Bert I. Gordon is most famous for such science fiction and horror B-movies as The Amazing Colossal Man and Village of the Giants.
Most of Gordon’s work is in the genre of giant monster films, for which he used rear-projection to create the special effects. His nickname “Mister B.I.G.” is a reference both to his initials and to his preferred technique for making super-sized creatures.
Gordon began his career directing television commercials before moving to film in 1954 to produce Serpent Island. In 1957 he began his prolific association with American International Pictures.
His early films were usually threadbare—classic mom-and-pop operations, with Gordon and wife Flora Gordon chipping in for most of the offscreen labors—they were not slapdash; within the confines of his circumstances, Gordon usually tried to do good work, and if blessed with capable performers and a decent story, he might succeed. Only when Gordon attempted to cater to teenagers—an age group he manifestly did not understand—was an abysmal failure guaranteed.
That is why, out of all the films of his first prolific decade, only The Spider and Village of the Giants should be avoided at all costs; both mingle dubious science fiction with the inane antics of talentless teenage actors, and are as a result the sorts of films that only someone chained to a chair could reasonably be expected to watch in their entirety. Vastly superior is one of my three favorite Gordon films, The Beginning of the End, where a young Peter GRAVES confronts the challenge of protecting Chicago from an invasion of giant grasshoppers with startling conviction. Equally meritorious is The Amazing Colossal Man: even though visibly a hurried effort to exploit the success of Jack ARNOLD’s The Incredible Shrinking Man, the film nonetheless managed to convey the genuine anguish of a man being separated from his wife and society by a growing deformity, and if Glenn Langan did not quite possess the acting ability for the task, well, neither did Shrinking Man’s Grant Williams. Other commentators might offer kind words for Attack of the Puppet People, with John Hoyt hamming it up as a man deriving perverse pleasure from shrinking people and toying with them, or Tormented, an innovative collaboration with screenwriter George Worthing YATES involving a man haunted by the body parts of his dead wife. The other Gordon films from this era—King Dinosaur, The Cyclops, War of the Colossal Beast, The Boy and the Pirates, and The Magic Sword—will at least keep you entertained, even if they do not inspire tremendous admiration.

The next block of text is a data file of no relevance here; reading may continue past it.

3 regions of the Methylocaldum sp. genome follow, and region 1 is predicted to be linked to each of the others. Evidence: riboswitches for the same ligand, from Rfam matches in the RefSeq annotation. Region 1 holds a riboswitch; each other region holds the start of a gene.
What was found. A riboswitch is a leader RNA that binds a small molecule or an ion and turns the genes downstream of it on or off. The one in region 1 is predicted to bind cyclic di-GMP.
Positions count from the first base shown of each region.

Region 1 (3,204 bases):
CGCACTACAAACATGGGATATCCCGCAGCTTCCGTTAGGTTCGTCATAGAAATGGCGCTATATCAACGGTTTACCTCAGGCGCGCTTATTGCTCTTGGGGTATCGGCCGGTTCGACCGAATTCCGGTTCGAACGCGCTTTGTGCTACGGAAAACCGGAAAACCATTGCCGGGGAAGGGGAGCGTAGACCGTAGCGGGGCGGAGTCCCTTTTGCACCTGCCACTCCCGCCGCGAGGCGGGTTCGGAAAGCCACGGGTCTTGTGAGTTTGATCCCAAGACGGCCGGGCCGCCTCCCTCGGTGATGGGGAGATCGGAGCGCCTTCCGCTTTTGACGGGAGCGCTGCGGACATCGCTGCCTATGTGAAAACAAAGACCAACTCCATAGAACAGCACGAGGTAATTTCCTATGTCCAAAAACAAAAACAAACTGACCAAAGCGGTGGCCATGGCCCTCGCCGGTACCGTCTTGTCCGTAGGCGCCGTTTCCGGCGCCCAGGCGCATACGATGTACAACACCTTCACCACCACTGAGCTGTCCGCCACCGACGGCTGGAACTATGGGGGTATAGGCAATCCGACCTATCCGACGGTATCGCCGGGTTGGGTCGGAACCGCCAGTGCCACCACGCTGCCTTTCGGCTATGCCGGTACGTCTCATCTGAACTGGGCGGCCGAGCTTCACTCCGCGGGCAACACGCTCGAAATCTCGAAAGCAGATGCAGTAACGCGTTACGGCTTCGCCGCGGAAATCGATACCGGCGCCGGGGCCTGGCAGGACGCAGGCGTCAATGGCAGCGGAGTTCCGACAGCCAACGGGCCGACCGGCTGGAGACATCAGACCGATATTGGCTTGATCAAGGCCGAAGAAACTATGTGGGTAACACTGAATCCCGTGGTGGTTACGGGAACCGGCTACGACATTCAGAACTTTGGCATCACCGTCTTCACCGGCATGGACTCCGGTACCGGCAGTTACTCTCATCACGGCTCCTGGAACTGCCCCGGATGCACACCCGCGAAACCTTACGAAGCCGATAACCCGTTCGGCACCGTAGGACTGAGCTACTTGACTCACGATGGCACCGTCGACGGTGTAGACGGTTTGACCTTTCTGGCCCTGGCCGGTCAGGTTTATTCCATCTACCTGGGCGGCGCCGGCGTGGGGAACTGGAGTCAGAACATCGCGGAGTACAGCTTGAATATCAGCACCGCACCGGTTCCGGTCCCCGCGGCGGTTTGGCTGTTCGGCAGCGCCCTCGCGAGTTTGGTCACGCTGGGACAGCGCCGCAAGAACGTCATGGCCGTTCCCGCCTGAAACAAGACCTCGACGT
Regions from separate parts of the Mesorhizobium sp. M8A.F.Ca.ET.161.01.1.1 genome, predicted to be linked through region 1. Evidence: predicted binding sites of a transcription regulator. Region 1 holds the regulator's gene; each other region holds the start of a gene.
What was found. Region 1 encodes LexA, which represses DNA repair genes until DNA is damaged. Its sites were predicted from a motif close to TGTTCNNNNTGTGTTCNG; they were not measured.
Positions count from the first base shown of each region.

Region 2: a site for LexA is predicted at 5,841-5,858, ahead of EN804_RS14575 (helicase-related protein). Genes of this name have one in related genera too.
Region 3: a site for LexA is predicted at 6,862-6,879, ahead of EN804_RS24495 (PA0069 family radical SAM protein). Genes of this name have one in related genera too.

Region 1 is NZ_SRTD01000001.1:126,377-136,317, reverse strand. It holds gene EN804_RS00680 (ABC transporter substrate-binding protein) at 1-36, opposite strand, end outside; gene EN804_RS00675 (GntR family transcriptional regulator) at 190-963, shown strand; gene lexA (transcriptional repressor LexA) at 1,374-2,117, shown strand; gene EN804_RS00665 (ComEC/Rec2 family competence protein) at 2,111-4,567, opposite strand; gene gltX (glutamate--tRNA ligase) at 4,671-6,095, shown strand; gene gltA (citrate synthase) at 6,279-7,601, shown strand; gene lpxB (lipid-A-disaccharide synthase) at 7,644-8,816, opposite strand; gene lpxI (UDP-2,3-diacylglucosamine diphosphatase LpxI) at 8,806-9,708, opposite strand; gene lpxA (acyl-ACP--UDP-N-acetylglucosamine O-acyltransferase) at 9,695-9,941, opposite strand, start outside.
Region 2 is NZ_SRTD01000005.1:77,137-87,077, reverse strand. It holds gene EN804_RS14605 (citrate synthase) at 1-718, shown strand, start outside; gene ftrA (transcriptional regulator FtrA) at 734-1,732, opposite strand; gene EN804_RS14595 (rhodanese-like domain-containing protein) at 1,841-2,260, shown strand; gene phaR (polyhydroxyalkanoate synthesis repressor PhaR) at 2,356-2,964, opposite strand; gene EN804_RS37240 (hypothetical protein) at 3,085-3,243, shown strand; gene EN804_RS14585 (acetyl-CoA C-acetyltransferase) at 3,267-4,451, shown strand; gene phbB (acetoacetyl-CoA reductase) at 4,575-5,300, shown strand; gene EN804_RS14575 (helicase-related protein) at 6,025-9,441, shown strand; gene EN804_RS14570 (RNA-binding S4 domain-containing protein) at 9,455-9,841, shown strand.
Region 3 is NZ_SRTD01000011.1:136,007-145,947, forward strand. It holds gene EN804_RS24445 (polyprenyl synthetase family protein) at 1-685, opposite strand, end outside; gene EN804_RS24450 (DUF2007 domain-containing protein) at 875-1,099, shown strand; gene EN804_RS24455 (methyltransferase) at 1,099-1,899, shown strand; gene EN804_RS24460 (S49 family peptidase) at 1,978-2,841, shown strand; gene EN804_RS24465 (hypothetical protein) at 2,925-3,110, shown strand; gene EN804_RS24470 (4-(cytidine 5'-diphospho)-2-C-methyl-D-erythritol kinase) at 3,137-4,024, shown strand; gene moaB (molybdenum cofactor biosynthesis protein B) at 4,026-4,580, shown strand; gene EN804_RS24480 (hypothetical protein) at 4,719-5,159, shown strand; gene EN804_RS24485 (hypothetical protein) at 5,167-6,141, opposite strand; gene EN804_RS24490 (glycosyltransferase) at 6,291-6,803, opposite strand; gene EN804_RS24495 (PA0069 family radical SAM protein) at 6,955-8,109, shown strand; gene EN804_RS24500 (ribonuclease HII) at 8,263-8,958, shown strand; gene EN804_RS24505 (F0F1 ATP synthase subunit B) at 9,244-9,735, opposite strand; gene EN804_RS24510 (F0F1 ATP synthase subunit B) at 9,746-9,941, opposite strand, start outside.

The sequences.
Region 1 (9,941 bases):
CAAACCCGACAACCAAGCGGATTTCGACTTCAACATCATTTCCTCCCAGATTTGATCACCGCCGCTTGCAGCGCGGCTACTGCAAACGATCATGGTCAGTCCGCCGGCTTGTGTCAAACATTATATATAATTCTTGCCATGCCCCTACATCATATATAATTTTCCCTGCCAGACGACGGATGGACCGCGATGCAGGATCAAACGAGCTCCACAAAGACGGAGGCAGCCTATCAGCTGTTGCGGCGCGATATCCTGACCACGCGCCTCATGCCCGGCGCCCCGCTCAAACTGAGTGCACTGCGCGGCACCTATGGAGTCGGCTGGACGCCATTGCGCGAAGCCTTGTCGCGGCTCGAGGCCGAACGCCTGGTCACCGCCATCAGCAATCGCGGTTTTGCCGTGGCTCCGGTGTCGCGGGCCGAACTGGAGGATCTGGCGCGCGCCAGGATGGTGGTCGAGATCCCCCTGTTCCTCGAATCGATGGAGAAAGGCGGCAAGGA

The decline of the B-movie in the 1960s left Gordon floundering for a while, and his only contributions were the undistinguished horror film Picture Mommy Dead and the black-magic epic Necromancy, starring an Orson Welles increasingly desperate for sources of income to finance his films. But Gordon did manage to garner the resources for two major films in the 1970s based on the works of H. G. WELLS. The Food of the Gods is generally risible, inadequately anchored by hapless leading man Marjoe Gortner and sabotaged by a senseless story line, but I have a soft spot in my heart for Empire of the Ants, the third film I would submit in any defense of Gordon’s talents. Its giant ants represented the pinnacle of Gordon’s limited success with special effects, and its moderately involving plot features the two most distinguished performances in Gordon’s oeuvre: Joan COLLINS, road-testing the rich-bitch persona that would later serve her well in Dynasty, and a refreshingly surly Robert LANSING.
None of his films has received significant critical attention, but his work has attained popularity in some circles. The cult TV show Mystery Science Theater 3000 (MST3K) has featured several of his movies.Bash, held each June, at the Pittsburgh, PA Airport Four Points.